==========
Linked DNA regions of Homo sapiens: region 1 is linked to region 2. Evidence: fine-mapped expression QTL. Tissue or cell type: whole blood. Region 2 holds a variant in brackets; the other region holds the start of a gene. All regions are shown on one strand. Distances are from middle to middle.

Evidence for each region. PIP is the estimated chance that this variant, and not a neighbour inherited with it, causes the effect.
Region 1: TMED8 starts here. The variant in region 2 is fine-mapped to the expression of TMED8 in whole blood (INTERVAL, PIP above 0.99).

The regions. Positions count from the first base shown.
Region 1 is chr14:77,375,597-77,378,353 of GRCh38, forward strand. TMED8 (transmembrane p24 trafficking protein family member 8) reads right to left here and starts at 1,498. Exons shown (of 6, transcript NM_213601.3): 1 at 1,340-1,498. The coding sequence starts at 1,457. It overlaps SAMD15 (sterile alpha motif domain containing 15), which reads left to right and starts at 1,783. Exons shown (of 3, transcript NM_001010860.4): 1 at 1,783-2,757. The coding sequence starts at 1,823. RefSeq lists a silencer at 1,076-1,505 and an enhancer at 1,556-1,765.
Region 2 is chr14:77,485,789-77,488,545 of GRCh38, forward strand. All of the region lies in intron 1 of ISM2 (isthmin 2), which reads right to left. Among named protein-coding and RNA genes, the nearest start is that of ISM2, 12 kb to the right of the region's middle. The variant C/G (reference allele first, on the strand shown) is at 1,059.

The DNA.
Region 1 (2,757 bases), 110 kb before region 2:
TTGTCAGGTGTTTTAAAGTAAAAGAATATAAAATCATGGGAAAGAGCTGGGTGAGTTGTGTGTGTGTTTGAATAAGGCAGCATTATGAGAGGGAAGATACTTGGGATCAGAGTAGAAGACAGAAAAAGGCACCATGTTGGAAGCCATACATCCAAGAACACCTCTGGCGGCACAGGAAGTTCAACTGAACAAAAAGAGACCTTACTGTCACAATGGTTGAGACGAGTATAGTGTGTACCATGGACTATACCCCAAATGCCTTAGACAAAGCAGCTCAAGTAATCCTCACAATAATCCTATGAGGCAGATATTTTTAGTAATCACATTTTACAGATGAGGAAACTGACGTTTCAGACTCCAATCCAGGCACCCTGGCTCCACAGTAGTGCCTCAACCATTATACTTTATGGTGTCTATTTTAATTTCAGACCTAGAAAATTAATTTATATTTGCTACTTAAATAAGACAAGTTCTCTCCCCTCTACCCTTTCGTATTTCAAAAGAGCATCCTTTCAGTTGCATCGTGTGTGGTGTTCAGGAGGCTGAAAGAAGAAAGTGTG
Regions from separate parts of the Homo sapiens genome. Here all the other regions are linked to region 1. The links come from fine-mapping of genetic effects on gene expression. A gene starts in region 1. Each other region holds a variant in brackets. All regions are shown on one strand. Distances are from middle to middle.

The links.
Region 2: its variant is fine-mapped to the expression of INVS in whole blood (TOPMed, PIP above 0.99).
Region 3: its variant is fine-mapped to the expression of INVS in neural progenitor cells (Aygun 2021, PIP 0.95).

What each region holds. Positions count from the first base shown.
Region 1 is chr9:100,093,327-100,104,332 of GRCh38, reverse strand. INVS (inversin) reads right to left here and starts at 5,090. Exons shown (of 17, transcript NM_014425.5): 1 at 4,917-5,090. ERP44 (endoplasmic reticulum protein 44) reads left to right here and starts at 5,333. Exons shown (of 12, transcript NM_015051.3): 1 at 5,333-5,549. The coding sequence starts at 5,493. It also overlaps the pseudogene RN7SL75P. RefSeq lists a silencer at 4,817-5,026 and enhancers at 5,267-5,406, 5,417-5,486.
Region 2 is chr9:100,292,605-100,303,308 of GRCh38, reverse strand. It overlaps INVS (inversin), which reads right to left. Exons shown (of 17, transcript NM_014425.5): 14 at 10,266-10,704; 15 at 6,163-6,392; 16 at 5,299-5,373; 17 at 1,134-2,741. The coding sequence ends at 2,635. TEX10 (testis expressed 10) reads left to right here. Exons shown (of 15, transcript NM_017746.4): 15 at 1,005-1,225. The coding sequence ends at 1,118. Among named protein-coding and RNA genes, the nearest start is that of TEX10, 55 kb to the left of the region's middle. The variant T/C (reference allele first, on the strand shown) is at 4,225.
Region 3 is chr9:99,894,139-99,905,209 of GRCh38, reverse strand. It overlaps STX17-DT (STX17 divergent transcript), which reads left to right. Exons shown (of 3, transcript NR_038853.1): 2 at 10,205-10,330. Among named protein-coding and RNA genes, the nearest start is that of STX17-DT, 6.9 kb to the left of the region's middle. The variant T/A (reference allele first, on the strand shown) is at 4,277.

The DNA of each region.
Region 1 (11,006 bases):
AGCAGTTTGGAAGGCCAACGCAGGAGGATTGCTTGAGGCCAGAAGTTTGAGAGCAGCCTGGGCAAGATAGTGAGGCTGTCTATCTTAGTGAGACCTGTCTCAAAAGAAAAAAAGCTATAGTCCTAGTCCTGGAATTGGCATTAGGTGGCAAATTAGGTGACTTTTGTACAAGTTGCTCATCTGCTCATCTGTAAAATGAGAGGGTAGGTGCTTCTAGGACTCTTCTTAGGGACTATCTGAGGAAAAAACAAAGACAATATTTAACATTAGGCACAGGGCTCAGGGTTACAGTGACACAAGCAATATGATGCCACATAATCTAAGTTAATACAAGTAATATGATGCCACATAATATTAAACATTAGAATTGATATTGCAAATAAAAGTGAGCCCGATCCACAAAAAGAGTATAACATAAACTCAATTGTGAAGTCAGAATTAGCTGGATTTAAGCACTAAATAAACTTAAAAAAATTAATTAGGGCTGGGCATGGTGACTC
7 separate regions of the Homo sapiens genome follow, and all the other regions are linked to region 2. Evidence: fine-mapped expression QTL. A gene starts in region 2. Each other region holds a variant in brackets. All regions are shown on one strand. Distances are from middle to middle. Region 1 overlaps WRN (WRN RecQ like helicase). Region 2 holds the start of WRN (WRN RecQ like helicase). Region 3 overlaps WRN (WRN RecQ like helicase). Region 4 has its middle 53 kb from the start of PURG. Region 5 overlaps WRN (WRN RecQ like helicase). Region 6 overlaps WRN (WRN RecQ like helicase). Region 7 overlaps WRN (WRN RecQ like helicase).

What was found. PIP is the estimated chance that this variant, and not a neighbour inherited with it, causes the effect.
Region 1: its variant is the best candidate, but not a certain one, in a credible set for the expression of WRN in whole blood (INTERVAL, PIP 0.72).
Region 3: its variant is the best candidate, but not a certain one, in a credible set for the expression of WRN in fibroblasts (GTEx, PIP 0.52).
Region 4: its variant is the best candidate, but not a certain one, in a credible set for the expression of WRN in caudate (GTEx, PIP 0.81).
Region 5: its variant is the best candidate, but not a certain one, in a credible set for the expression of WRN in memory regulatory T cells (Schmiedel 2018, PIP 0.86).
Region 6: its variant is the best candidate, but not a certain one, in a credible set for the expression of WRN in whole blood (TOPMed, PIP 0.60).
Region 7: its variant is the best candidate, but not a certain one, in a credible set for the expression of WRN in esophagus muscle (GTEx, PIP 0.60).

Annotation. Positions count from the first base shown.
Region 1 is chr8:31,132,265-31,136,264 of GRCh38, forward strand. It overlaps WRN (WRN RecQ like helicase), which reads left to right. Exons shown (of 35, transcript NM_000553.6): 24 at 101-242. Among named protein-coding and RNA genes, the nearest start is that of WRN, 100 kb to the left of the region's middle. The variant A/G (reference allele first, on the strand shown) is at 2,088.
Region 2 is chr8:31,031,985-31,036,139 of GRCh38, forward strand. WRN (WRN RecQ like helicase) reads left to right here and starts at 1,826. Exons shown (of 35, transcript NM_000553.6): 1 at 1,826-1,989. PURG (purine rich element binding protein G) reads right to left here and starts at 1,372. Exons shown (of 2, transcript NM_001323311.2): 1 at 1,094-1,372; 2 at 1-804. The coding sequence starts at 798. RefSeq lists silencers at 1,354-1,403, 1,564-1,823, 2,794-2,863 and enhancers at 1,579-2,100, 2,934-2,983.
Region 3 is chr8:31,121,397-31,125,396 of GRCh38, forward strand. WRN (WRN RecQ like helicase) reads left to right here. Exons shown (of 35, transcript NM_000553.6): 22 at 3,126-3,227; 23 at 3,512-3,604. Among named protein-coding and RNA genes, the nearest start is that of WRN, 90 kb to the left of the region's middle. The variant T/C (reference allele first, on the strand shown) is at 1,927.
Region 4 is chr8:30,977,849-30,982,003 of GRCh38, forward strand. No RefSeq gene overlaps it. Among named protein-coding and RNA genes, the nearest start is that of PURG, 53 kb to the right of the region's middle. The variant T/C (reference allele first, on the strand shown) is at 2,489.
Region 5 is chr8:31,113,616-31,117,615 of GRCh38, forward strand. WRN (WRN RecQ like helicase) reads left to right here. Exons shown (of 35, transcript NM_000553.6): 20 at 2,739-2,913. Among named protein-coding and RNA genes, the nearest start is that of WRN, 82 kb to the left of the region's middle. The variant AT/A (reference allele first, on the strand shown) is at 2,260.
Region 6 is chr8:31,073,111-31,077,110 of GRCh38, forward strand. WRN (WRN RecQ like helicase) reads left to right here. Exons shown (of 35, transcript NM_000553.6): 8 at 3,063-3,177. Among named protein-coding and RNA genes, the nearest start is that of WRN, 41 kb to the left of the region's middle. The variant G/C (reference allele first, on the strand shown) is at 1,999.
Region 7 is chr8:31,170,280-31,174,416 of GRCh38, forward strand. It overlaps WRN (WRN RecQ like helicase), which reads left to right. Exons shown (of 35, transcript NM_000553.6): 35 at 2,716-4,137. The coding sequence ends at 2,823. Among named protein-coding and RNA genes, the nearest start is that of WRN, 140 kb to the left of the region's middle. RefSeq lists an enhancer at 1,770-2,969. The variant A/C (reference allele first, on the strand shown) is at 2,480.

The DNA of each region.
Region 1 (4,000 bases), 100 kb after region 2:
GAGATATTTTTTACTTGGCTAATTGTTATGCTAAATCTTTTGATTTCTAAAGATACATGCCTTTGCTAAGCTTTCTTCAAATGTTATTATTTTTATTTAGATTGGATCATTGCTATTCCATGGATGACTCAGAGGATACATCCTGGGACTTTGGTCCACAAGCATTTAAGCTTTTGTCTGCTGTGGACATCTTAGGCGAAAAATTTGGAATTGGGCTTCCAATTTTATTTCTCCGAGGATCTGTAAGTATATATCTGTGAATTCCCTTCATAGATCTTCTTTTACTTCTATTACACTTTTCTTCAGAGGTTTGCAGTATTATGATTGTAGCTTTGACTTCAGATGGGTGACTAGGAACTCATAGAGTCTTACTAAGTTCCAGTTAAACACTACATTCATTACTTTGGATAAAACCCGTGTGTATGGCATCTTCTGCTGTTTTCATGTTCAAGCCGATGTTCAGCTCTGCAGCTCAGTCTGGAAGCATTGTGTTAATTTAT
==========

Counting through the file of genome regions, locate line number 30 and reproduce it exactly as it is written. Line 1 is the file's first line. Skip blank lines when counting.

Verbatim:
Region 1 is chr8:31,132,265-31,136,264 of GRCh38, forward strand. It overlaps WRN (WRN RecQ like helicase), which reads left to right. Exons shown (of 35, transcript NM_000553.6): 24 at 101-242. Among named protein-coding and RNA genes, the nearest start is that of WRN, 100 kb to the left of the region's middle. The variant A/G (reference allele first, on the strand shown) is at 2,088.